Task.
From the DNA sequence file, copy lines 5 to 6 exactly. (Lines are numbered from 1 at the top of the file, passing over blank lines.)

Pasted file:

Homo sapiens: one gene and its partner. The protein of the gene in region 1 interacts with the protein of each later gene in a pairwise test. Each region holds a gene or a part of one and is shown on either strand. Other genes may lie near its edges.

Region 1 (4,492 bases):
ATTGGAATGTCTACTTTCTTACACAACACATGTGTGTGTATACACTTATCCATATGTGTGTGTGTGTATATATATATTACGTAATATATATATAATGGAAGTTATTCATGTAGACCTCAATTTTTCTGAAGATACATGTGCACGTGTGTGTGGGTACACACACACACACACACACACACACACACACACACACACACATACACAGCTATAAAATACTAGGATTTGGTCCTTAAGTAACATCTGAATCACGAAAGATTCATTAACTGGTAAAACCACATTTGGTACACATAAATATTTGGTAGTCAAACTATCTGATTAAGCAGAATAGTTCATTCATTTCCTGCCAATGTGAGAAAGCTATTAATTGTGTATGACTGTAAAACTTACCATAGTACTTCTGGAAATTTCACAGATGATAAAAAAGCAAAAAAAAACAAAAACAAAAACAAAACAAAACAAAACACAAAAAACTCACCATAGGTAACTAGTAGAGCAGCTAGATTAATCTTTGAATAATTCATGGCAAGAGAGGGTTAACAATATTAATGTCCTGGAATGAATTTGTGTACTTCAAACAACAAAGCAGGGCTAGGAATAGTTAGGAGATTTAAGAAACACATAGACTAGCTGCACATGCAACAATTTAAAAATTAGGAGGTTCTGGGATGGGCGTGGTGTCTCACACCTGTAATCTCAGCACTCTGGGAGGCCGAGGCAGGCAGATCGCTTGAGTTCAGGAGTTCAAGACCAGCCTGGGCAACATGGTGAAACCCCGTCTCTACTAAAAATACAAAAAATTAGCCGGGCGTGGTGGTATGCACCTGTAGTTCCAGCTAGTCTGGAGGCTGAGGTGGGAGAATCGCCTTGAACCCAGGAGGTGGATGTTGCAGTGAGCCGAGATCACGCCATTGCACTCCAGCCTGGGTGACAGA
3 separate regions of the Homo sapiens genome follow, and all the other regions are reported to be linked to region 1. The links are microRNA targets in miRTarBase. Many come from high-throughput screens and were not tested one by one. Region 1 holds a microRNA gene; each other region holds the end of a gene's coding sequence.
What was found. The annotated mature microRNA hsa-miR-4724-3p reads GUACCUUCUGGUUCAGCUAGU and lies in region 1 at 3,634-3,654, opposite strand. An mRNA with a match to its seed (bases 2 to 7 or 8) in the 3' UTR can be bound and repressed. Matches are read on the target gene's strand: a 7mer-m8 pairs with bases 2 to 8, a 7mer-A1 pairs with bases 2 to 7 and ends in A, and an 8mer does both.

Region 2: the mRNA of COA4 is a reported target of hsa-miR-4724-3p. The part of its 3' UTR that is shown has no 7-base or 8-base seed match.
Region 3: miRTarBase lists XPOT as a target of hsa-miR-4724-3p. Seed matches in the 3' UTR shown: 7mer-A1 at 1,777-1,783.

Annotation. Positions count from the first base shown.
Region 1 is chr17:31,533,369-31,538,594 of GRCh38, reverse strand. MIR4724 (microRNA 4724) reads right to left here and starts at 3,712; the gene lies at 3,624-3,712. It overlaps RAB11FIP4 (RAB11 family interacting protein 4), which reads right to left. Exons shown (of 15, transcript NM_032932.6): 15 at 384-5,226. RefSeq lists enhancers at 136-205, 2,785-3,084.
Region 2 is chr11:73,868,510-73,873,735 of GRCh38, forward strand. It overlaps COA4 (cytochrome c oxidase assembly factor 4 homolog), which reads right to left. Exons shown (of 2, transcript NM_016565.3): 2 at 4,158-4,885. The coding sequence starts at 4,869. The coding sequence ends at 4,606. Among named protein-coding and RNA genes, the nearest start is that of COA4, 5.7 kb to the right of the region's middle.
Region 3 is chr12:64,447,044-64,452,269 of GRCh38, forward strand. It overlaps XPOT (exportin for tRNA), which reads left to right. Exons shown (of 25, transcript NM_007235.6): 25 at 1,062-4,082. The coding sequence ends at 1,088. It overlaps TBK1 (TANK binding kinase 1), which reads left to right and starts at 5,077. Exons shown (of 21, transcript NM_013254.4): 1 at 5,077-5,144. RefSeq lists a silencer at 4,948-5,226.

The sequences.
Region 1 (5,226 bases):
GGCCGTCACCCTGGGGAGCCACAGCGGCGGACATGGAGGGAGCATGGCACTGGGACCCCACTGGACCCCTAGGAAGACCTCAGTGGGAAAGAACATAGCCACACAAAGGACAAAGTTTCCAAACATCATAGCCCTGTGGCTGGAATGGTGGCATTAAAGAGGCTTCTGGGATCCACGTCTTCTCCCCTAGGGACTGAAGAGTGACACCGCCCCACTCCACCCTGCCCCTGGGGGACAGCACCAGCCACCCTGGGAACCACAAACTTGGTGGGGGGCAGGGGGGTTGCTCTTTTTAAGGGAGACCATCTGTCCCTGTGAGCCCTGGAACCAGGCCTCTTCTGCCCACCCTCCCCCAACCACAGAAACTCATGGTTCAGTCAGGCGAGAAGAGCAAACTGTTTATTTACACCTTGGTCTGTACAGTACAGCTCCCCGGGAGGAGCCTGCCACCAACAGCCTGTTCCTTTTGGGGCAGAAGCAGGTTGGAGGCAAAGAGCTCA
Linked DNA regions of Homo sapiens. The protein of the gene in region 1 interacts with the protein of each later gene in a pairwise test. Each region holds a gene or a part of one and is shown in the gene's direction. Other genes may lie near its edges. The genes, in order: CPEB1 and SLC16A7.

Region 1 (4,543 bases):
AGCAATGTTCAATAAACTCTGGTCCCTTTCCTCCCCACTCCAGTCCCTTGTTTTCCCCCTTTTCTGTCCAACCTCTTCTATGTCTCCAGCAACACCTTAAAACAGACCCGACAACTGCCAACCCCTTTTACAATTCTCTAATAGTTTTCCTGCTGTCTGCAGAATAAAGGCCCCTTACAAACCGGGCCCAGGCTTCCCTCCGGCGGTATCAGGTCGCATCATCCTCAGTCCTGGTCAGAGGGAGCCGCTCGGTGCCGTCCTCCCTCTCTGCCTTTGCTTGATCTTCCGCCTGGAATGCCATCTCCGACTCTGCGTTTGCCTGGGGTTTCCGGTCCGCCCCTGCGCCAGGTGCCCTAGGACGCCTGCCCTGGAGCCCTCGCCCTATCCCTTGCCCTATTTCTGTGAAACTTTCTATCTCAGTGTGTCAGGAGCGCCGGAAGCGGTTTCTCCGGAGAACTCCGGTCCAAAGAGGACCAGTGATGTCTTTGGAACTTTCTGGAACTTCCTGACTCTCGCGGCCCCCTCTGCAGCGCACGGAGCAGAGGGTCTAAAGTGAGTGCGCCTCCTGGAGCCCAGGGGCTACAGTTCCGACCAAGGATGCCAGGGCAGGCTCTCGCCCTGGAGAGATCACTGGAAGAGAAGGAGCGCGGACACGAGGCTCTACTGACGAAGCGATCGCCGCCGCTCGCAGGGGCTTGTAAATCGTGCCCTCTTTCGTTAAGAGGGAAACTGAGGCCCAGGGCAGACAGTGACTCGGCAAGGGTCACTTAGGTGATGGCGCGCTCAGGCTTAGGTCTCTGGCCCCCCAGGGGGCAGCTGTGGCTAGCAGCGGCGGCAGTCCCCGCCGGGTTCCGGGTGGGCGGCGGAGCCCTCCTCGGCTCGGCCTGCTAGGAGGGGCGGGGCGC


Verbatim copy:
What was found. The annotated mature microRNA hsa-miR-4724-3p reads GUACCUUCUGGUUCAGCUAGU and lies in region 1 at 3,634-3,654, opposite strand. An mRNA with a match to its seed (bases 2 to 7 or 8) in the 3' UTR can be bound and repressed. Matches are read on the target gene's strand: a 7mer-m8 pairs with bases 2 to 8, a 7mer-A1 pairs with bases 2 to 7 and ends in A, and an 8mer does both.

Region 2: the mRNA of COA4 is a reported target of hsa-miR-4724-3p. The part of its 3' UTR that is shown has no 7-base or 8-base seed match.